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Expanding Britain's Empire


The study of the Napoleonic Wars is often limited to assessments of the conflicts impact in Europe. However, Napoleon’s ventures and expeditions were so far reaching that they greatly shaped the imperialist campaigns of other powerful nations too, such as Great Britain. In response to the rising threat of a French Empire, that appeared to be advancing into territory beyond Europe, Britain increasingly conquered lands in the Mediterranean and Asia. The British Empire grew tremendously across the world during the eighteenth and nineteenth centuries, demonstrating how significant and extensive the impact of the Napoleonic Wars was.

The Napoleonic Wars presented both opportunities and distractions for the expansion of the British Empire. The wars against the French strained their military resources, resulting in Britain’s failed attempts at claiming Saint Dominque, Buenos Aires and New Orleans from the Spanish and Portuguese empires. This precipitated a greater urgency to conquer other corners of the earth, sparking a turning point for Britain. Historians such as P. J. Marshall have noted that Britain's imperial focus underwent a 'shift to the East' during this period. Although, in order to claim the rich Indian lands, the Mediterranean had to be conquered first.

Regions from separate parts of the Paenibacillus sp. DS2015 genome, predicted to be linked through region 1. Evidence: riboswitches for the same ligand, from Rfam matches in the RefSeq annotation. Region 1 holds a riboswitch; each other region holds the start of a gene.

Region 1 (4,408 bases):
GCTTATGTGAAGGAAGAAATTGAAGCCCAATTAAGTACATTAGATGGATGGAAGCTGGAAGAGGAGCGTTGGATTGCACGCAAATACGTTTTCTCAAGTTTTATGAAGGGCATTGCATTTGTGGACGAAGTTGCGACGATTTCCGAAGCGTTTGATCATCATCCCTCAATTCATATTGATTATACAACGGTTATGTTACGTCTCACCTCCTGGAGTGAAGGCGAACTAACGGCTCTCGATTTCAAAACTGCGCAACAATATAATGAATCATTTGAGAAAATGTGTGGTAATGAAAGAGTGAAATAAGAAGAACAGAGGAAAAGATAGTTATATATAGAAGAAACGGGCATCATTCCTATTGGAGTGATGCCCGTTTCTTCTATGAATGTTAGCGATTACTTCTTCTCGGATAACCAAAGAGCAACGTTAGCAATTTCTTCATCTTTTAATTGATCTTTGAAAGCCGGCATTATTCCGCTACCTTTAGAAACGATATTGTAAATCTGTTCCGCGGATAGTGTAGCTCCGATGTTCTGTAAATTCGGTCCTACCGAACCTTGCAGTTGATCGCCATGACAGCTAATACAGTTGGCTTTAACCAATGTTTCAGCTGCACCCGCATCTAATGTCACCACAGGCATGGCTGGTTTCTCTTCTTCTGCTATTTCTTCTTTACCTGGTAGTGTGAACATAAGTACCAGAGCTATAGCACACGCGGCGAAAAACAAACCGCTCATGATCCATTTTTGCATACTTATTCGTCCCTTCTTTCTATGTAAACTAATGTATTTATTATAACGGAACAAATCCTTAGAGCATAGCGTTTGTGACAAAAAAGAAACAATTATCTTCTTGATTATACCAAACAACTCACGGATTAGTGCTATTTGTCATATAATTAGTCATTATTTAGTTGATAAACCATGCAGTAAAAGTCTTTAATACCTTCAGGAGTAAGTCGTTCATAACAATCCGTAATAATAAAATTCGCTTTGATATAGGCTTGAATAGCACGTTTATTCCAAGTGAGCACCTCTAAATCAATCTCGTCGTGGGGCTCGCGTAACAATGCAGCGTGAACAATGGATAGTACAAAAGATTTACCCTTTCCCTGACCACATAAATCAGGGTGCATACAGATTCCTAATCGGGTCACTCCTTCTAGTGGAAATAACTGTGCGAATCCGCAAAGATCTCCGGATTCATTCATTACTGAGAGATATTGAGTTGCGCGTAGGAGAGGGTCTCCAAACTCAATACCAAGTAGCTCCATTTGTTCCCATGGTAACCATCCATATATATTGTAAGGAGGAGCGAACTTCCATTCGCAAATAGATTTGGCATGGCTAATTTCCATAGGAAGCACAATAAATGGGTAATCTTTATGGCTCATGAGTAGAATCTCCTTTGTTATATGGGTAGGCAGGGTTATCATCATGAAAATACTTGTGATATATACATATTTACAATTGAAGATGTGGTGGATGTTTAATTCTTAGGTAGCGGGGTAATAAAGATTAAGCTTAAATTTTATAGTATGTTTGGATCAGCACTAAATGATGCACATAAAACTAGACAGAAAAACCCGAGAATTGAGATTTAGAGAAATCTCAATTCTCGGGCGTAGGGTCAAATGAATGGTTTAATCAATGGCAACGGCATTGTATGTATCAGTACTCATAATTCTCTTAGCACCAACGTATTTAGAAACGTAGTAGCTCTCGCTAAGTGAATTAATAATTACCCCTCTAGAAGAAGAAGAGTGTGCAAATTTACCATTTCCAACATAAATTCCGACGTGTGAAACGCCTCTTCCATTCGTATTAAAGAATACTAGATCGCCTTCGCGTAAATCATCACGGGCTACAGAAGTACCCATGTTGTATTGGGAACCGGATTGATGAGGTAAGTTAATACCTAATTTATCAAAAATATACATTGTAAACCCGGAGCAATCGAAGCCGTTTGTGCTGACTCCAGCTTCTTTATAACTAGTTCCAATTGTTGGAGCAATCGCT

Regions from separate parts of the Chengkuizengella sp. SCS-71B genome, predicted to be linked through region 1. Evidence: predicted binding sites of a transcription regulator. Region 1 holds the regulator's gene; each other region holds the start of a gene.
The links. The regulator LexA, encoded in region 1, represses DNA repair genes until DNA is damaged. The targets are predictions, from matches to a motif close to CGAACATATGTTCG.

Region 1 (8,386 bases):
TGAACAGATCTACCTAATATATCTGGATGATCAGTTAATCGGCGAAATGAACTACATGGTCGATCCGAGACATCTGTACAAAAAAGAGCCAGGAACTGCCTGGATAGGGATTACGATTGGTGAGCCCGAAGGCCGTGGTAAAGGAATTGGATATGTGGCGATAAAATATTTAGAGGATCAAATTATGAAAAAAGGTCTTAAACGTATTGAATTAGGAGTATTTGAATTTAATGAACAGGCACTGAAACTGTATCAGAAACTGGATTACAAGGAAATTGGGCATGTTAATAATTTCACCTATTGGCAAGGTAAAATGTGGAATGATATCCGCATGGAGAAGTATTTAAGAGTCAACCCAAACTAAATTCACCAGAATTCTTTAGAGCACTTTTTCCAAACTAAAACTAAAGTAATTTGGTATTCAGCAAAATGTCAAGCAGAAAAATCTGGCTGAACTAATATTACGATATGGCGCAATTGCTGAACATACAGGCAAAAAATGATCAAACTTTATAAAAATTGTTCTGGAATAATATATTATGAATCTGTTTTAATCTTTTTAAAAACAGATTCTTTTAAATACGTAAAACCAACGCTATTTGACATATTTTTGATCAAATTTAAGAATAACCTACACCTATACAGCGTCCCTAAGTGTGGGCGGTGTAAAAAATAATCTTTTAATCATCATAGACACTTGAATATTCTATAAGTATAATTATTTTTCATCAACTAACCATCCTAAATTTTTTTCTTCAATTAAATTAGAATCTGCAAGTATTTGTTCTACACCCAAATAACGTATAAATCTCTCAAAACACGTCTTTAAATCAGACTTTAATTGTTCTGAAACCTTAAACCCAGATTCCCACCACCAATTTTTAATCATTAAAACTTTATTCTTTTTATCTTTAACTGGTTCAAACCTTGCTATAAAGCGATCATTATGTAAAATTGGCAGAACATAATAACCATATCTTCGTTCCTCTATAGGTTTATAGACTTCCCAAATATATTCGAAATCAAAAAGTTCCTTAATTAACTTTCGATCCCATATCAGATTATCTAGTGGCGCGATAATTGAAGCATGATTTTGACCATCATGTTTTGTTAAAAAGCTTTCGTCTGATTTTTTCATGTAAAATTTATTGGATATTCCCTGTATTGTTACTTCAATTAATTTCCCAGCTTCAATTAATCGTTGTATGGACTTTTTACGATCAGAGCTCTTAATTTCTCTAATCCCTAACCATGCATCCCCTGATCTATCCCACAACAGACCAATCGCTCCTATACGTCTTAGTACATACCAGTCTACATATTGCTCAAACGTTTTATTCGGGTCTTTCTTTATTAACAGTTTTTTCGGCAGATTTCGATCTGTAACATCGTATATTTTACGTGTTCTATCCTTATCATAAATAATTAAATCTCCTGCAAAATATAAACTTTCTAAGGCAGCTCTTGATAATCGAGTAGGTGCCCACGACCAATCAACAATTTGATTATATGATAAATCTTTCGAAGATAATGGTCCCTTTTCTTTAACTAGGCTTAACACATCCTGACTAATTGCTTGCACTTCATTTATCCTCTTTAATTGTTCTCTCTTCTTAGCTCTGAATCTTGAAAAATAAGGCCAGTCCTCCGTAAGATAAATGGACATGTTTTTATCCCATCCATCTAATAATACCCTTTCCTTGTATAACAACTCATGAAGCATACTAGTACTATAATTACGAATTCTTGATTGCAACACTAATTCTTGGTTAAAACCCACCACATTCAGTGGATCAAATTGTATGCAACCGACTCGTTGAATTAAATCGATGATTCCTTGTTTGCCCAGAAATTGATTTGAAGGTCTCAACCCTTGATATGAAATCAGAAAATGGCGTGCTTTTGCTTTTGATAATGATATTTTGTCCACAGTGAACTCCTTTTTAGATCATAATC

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Henry Dundas 

By Henry Reaburn

Henry Dundas, the minister of Scotland who was committed to India’s commercial monopoly, feared that Napoleon’s Egyptian expedition of 1798 was bound for India. India, where Britain had significant and highly lucrative colonies, exported valuable commodities such as tea, textiles and saltpetre. Hence, it had to be seized upon before the French influence could expand further. Dundas immediately acted upon this threat by sending a naval fleet to police the Red Sea and Persian Gulf, and approximately 5,000 troops to India. To further secure Britain’s aim of acquiring India, the British attempted to block French troops from advancing further along the Levant Route into Asia through the Middle East, by pressurising Turkey. A British naval squadron threatened Constantinople, whilst 6,000 troops were sent to defeat the French occupation of Egypt. Although Britain withdrew, the British developed a series of island outposts across the Mediterranean. Malta was occupied in 1800, Minorca followed in 1802, and Corfu was seized in response to French expansion into the Balkans. Ultimately, Britain claimed a series of bases across the Mediterranean, that was pushed by Napoleon’s increasing seizure of lands that were en-route to India.